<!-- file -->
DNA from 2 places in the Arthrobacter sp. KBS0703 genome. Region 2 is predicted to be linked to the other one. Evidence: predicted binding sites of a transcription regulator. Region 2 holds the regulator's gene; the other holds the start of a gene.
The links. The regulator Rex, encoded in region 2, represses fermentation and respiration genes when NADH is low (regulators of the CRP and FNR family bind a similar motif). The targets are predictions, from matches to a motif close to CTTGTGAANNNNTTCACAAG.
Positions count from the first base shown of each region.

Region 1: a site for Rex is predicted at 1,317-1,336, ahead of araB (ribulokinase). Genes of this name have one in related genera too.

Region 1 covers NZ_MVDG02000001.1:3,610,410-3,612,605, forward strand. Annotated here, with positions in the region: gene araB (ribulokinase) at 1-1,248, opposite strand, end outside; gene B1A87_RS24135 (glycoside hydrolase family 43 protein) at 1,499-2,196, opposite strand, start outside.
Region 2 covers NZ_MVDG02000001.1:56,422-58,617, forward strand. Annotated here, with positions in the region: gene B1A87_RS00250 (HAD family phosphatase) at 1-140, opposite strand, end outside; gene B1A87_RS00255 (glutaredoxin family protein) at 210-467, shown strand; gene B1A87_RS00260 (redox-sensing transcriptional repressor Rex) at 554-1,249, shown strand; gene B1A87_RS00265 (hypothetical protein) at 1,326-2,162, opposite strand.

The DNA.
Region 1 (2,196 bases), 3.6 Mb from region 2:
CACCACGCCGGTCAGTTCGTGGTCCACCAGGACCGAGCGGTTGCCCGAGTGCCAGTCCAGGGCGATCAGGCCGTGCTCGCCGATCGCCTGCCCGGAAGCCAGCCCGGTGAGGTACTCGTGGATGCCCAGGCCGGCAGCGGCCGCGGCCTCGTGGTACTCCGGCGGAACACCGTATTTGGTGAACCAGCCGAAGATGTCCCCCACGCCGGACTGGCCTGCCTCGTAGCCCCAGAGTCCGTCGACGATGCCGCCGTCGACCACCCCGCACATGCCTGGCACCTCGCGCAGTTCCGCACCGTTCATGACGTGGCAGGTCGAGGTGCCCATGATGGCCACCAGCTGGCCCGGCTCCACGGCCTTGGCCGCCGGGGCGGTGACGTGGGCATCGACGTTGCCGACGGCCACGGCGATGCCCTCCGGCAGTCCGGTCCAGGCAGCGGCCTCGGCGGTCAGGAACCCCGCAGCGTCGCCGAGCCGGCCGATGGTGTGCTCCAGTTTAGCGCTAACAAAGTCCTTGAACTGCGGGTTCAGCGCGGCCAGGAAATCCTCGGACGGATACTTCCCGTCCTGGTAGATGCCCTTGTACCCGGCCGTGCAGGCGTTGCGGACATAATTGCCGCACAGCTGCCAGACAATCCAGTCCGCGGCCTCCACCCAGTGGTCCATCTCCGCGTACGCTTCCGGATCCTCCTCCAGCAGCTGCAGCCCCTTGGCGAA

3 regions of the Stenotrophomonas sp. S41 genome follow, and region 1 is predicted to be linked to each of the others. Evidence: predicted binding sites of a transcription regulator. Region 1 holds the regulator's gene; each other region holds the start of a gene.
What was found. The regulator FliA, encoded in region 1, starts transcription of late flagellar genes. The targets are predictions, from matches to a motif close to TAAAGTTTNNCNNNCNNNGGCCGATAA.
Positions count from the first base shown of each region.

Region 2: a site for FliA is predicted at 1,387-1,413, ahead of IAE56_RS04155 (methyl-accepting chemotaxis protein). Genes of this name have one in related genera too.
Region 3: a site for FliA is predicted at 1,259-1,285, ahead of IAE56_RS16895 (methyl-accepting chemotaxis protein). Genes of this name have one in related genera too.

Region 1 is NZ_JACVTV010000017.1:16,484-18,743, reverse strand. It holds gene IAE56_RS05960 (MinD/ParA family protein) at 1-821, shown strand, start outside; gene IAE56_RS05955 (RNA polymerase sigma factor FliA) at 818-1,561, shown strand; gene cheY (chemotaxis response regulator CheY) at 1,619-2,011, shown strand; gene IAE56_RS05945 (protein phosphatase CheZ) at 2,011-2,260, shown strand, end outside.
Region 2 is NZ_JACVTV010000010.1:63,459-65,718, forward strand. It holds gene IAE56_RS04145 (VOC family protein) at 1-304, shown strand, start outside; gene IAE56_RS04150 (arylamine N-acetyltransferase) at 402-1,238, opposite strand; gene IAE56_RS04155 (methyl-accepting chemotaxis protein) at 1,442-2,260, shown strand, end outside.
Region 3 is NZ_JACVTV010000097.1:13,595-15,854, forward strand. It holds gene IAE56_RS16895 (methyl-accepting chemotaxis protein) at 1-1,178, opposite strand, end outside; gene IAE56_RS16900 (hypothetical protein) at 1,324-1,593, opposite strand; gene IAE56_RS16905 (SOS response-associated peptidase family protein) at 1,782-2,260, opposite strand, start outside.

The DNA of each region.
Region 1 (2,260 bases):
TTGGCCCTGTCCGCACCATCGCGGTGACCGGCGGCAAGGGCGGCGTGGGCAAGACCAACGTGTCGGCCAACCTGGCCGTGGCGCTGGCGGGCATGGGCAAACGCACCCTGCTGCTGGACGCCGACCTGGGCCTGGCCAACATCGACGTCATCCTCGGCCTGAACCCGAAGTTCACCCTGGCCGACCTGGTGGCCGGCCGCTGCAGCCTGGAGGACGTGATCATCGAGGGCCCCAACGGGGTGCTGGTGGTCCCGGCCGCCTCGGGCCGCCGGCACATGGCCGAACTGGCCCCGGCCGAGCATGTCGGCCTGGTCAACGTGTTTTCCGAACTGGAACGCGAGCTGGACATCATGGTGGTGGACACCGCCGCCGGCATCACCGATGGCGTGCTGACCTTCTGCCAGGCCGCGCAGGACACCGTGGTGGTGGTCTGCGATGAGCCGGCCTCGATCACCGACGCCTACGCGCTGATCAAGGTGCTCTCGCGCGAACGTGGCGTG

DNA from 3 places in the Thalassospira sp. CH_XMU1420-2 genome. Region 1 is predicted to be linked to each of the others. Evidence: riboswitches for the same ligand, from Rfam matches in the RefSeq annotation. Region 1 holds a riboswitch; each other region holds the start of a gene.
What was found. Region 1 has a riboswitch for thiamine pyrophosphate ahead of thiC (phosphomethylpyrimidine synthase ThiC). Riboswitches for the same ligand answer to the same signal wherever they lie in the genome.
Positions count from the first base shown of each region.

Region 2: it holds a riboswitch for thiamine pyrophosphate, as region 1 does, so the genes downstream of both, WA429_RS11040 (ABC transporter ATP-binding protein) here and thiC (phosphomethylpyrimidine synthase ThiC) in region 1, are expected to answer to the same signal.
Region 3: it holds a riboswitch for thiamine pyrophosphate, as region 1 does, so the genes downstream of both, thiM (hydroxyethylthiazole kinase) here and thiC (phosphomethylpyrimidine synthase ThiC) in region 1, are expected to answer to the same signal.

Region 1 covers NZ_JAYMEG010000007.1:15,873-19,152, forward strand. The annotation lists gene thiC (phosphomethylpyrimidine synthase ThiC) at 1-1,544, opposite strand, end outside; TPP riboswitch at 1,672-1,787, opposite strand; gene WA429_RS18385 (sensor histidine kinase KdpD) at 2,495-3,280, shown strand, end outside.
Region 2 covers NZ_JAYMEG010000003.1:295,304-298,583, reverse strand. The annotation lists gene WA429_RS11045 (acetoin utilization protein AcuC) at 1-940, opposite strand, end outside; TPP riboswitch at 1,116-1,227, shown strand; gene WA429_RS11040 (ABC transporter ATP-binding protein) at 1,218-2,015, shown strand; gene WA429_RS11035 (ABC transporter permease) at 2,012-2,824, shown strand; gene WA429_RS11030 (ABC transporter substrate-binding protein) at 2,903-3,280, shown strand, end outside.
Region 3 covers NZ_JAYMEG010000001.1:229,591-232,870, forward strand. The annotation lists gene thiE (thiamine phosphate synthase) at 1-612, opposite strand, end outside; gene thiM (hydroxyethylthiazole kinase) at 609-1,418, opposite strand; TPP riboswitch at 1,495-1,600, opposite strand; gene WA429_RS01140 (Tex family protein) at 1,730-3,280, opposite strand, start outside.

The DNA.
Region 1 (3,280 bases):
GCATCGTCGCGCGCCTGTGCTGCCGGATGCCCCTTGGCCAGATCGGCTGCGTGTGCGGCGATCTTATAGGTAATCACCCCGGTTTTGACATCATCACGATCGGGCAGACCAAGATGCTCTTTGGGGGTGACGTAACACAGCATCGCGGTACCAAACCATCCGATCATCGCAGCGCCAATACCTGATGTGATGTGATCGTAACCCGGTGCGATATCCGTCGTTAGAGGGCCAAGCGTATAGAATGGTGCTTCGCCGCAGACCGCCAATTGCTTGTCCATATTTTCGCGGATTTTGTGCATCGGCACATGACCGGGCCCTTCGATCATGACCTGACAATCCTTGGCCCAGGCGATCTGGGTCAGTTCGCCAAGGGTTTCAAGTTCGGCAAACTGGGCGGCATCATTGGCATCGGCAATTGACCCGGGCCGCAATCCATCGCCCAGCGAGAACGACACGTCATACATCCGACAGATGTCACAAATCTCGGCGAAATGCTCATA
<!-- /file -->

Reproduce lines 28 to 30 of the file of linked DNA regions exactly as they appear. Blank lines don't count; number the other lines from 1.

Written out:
Region 3 covers NZ_JAYMEG010000001.1:229,591-232,870, forward strand. The annotation lists gene thiE (thiamine phosphate synthase) at 1-612, opposite strand, end outside; gene thiM (hydroxyethylthiazole kinase) at 609-1,418, opposite strand; TPP riboswitch at 1,495-1,600, opposite strand; gene WA429_RS01140 (Tex family protein) at 1,730-3,280, opposite strand, start outside.

The DNA.
Region 1 (3,280 bases):